Universal Bulkhead Ring

I had some time today to sit down and make some progress on the machining and managed to get most of the lathe work done, minus the external grooves which will seal up against the body tube. For the most part, things went well, although I made a fairly stupid mistake and zeroed off the wrong side of the grooving bit when cutting the face grooves — Luckily, not all the rings will need seals and o-rings, so I can put this one into a “wet” compartment where that mistake won’t matter.

Inside Turning large parts on the Sherline

One frustrating battle I did have to fight, however, was with chatter. I had significant chatter on the external turning operation. I think I’ve tracked that down (a little too late) to one of the gibs in the slide, so will need to tweak that before spinning anything more.

One tricky part about the setup is that the part needs to be flipped part way through. To make sure that everything is lined up, I had to place a dial indicator behind the part and very carefully adjust it in the chuck to make sure that I had very little runout. In the end, I got about 2-3 thou peak-to-peak deviation at 2.7″ radius. Not too shabby, and good enough for my purposes.

Aligning the part after flipping, using a dial test indicator on the back face

All in all, however, the g-code works well, and future rings should be much faster/smoother to machine. I ended up settling on a feed speed of 145mm/min and 0.1mm depth of cut with the mill’s motor geared down (~1400rpm with carbide tooling, so a very fast surface speed). I wouldn’t push the machine any harder than this at these large diameters (~5″), especially since the chucking method isn’t super secure, and subject to going out of alignment relatively easily. I suspect I’m feeding too fast with too light of a cut, so on the next ring I’ll experiment with deeper cuts and slower feeds to see if I can improve the chatter/finish/headaches. — Disclaimer: Do not take any of this as good advice. I’m not an expert machinist! This a very non-ideal method for clamping large parts on a small lathe, and can be dangerous if not secured properly. 

Next steps will be to finish this part, and work on the next batch. I’ll need about 8 with my current design, so it may take a bit of time to get them all done…

Universal Ring Progress! Most of the cutting is done at this point.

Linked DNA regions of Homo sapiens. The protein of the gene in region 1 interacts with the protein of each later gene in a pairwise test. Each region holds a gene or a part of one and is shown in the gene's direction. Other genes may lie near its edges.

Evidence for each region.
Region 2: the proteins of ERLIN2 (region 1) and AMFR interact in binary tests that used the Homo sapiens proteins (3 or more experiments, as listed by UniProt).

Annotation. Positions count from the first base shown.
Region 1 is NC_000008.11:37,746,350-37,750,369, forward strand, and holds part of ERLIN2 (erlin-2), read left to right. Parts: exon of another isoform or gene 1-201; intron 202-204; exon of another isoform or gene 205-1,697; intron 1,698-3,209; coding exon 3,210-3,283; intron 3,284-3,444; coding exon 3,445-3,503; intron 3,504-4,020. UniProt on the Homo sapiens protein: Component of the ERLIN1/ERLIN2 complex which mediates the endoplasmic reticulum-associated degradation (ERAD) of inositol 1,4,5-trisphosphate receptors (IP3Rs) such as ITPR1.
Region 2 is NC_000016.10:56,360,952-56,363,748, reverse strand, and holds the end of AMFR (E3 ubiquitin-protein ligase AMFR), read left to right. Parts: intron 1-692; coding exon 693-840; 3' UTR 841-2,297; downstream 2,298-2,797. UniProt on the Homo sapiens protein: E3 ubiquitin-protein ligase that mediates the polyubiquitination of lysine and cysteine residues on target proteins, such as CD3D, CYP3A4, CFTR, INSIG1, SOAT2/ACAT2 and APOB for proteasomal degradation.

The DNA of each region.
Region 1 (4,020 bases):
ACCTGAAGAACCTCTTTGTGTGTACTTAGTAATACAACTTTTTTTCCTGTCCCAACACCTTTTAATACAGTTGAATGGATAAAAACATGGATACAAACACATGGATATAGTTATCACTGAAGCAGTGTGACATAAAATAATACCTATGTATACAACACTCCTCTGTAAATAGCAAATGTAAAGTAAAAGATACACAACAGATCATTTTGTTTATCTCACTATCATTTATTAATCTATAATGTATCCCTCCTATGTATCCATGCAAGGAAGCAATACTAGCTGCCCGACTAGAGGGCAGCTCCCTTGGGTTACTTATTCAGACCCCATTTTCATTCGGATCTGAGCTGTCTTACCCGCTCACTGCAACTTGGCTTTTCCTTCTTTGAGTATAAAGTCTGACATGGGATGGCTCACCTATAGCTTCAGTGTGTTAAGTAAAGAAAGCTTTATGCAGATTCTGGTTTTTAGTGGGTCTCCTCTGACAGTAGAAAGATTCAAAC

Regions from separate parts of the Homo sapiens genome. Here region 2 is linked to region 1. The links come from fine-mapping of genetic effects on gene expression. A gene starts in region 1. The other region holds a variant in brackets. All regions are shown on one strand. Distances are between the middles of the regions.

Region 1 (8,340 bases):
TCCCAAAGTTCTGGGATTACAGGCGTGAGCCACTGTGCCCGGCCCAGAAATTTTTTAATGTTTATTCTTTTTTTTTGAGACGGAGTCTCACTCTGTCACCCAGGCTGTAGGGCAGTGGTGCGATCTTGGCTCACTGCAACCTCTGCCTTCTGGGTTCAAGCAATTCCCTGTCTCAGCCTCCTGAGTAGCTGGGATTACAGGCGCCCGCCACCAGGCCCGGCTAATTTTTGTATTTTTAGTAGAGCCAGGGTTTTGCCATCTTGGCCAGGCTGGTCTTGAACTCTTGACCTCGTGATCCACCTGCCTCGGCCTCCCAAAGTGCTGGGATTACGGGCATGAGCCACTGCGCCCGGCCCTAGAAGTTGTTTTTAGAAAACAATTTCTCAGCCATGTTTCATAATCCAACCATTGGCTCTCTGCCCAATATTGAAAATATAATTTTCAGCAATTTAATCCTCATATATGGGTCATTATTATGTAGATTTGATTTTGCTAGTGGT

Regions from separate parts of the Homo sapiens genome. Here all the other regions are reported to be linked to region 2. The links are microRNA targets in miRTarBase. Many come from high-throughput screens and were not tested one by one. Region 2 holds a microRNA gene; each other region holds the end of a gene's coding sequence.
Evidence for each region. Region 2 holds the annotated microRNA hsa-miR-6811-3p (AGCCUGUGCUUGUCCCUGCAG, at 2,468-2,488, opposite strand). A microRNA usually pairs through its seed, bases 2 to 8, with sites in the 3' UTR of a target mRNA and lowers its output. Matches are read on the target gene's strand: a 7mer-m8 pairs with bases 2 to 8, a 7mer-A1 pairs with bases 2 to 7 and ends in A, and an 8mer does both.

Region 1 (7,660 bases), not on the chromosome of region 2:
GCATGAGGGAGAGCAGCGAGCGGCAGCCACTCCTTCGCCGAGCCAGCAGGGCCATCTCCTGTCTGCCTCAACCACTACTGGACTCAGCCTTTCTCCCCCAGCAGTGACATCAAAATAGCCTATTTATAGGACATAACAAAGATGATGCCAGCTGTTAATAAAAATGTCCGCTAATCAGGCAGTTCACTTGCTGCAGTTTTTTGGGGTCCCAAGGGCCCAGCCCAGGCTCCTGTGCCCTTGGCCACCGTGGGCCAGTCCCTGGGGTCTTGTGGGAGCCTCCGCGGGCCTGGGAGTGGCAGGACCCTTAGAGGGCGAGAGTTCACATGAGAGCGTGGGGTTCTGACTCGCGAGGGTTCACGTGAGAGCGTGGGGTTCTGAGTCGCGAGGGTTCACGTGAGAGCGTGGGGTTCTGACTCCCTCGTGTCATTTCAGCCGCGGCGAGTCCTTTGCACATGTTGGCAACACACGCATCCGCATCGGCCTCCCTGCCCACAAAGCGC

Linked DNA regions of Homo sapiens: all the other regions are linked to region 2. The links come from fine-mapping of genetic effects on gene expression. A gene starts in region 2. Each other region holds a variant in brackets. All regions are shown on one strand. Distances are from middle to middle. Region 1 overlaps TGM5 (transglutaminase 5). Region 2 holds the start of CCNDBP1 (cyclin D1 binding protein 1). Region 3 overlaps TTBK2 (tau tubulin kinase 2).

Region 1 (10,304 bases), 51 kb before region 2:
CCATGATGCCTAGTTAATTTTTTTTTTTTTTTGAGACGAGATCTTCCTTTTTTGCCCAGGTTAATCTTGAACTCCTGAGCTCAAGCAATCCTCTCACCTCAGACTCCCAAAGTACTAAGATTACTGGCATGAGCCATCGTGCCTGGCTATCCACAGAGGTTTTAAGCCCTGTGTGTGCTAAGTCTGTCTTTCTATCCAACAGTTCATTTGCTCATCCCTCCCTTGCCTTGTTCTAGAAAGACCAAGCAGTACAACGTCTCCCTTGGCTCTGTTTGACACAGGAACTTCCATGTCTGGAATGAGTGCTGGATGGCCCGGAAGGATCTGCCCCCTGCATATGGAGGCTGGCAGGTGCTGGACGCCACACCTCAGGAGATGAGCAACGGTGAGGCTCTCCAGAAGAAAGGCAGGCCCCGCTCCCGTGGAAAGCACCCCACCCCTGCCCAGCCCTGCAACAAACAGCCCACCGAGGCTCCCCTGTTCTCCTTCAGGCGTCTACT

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Fiberglass Nosecone Part 1 – Making a Plug

The AUV’s nosecone will be a free-flooded chamber but needs hold its form for hydrodynamic purposes. I had originally planned to make the nose cone have a spherical form at the front with a radius something smaller than the AUV’s diameter, then blending into the body. The purpose of that was to eventually be able to put a phased-array forward-looking sonar in the nose for mapping and obstacle avoidance, and the spherical form looking forward would reduce the refractive effects of the water-fiberglass-water transition.

However, given the magnitude of the scope of building an AUV and a side looking Synthetic Aperture Sonar, any kind of additional forward-looking sonar would be so far down the road that I opted for a simpler, more hydrodynamic and more aesthetically pleasing elliptical nose-cone form instead.

 

AUV Nosecone CAD

The first step in making the nose cone was to build a plug, to be used to make a mold. Using 0.75″ blue insulation foam, I cut out profiles using the CNC machine. The profiles were slightly oversized to compensate for any slop in the assembly and cutting, with the excess to be sanded down to the correct dimensions.

CNC Cut profiles, for the Nosecone Plug Stackup.

The pieces were then glued together, onto a wooden dowel which served to keep everything aligned and to give something for the lathe chuck to bit onto. To keep things tight, I used the mill itself to act as a “clamp”. The joy of working with foam is that you can get away with doing things you shouldn’t do with harder materials…

The plug profiles glued together and mounted on the mill to act as a vice. This is the same configuration I used to turn the part.

I cut out another profile, and lined the inside with sandpaper — This was used to help sand the foam to the right shape. Once in the spackle stage, the form was used to help evenly spread the spackle. It would have been better to use a more rigid material for the form, like wood, but I didn’t have any kicking around, so opted to work with what I had.

Sanding Form for the Nosecone with my CAM software running in a virtual machine in the background.

The first sanding step was to sand the foam past the target dimensions, and then build up a layer of spackling filler – The spackling will help give a smoother, stronger finish than is achievable with foam, which is essential for a good fiberglass mold, and hydrodynamic surface. I used quick-dry spackle to speed up working time, although since it off-gases quite a bit as it dries, I had to use it outside and the cold weather slowed the dry time back down to a crawl. The quick-dry spackle does shrink somewhat as it dries, causing cracking in thick layers, but that’s okay as the cracks are filled in over subsequent, finer applications.

Nosecone Plug after initial sanding and two layers of spackle, ready for a spin on the lathe. (LinuxCNC with test program in the background)

Once a decent layer of spackle was built up over top of the foam, I used the CNC lathe to bring the plug to the correct dimensions and symmetry. To create the G-Code, I used e-Cam running in my Windows VM. Since I didn’t have to rough away all the material from a full cylinder, I created a DXF file with offset profiles from the final shape, starting at 0.25mm and building up to 1mm steps. Importing these, I created a series of “finishing” profiles, which resulted in tracing the final lines.

Generating the G-Code to finalize the nosecone shape.